“It’s not really a conventional romantic base for a ballet but that’s not really what I’m interested in at the moment,” explains Jonathan Watkins, talking to Big Issue North in the middle of a hectic rehearsal period with Northern Ballet for his version of 1984, which premieres in Leeds on Saturday.
“For me, at this point in my career, I want to make stuff that feeds in to our social consciousness now – that’s important to me as an artist. I think we need to reflect the times.”
An exciting talent, the 30-year-old Barnsley-born one-time dancer won his first choreographic award aged 16 at the Royal Ballet School and is gaining a name for choreographing unusual ballets that disturb the classical idea of the art form.
Northern Ballet artistic director David Nixon saw Watkins’ first full-length ballet, a version of gritty coming of age tale Kes in Sheffield last year and, after working with him on the company’s 45th anniversary gala, asked him to come up with ideas for a new work.
“I’ve always thought that it would make a really good modern ballet because you’ve got a lot of activity going on but it’s just a few focused characters. Also because of Winston’s journey against the system and all his internal thoughts that he writes down, that’s depicted in the production as a more fluid emotional movement that goes against the rigidity and uniformity of the party members, so it’s always had a visual construction in my mind as a dance piece.”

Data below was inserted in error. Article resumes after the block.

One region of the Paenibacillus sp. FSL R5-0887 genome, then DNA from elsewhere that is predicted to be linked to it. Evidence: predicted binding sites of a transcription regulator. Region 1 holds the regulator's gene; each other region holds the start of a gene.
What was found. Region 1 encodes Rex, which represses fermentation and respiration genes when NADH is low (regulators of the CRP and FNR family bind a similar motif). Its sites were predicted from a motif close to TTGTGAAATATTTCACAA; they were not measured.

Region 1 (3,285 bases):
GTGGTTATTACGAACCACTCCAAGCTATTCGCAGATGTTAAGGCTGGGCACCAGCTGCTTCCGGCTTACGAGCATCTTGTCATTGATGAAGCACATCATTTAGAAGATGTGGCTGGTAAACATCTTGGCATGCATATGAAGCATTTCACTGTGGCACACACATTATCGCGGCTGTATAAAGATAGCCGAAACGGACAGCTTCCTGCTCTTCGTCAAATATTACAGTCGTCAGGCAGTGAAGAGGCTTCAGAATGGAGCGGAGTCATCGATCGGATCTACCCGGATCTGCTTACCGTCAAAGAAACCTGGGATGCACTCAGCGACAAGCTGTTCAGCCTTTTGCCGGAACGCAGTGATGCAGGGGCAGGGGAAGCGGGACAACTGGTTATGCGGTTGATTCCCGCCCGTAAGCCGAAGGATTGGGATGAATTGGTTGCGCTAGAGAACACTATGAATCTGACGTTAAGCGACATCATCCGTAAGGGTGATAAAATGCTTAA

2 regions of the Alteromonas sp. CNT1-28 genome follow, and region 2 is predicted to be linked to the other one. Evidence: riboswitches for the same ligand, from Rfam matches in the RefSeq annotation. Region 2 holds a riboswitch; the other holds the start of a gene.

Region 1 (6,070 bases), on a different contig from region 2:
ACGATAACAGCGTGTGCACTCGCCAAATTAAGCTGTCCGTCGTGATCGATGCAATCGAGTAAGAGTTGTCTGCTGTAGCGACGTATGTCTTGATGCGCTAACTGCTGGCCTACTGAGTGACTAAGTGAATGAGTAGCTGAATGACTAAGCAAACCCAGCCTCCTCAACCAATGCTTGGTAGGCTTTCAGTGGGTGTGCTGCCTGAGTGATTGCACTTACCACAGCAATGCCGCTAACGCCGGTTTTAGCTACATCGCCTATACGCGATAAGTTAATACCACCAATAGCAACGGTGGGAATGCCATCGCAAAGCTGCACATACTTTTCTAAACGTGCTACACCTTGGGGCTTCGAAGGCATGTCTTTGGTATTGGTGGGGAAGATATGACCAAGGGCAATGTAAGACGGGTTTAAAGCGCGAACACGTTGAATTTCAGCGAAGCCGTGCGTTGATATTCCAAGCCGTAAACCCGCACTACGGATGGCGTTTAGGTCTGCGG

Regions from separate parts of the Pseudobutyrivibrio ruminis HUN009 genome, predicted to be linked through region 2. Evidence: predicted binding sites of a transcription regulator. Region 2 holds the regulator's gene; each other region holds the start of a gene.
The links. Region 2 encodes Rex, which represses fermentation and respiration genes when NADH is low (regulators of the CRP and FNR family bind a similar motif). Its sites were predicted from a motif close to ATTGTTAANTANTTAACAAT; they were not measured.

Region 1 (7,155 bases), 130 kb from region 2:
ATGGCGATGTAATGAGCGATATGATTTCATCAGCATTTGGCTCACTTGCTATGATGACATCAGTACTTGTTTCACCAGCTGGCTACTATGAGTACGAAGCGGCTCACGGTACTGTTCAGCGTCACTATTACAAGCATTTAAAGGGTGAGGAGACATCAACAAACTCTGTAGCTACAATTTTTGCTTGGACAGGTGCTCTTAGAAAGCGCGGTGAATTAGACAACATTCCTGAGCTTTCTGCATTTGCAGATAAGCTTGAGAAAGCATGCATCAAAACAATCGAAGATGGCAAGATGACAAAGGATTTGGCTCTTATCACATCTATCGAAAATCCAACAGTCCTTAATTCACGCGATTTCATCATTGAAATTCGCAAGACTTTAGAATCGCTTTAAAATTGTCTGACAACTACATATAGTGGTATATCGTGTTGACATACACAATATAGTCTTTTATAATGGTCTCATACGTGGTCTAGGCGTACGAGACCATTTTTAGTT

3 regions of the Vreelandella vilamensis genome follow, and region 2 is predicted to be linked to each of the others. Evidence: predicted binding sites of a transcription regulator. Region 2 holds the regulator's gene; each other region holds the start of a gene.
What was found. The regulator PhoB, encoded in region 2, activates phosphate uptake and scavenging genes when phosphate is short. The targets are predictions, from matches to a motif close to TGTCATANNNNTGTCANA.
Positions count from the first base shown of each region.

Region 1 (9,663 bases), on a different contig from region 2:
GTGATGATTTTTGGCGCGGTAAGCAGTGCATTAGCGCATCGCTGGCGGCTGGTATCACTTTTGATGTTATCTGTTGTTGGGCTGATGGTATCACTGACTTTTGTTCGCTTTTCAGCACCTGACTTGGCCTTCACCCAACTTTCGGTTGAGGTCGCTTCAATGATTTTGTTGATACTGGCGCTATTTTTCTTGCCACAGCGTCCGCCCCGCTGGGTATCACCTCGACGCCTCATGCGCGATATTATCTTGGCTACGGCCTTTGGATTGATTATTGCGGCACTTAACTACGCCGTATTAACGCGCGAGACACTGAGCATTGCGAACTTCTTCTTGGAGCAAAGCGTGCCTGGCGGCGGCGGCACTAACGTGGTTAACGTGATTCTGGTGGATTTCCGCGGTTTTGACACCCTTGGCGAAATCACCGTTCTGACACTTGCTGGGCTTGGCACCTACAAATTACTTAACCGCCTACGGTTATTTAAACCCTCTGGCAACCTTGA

Watkins admits he’d been looking for an opportunity to realise it but Northern Ballet took some convincing. That’s perhaps not surprising given Orwell’s “two minute hates” and cages of rats as a torture device, but despite the company’s early reservations he says the dancers are perfect for telling the story.
“They’re all really brilliant dancers who all have a theatrical sense and they’re used to doing full length ballets based on books, so working from text.”
His creative team includes dramaturg Ruth Little, who Watkins worked with on Kes. She has worked with the dancers on vocal improvisations of parts of the book that help the creative process but won’t make it into the finished production.
“In the book they’re screaming and shouting and chucking stuff,” explains Watkins. “So there are tasks and things you can do to get into that frame of mind: shout and scream and ask – how does that affect your body?”
He promises that the finished production will be more fascinating and immersive than disturbing.
“It’s a very visual screen-controlled world so that’s quite something to see and I hope it feels like – because of the nature of the story and the very nature of seeing a production – you’re almost part of it.”
He concludes: “It’s not a happy ending but I think in the bleakness there are questions that come out of it. You know – what would I do?”
1984 premieres at West Yorkshire Playhouse, 5-12 September before touring nationwide
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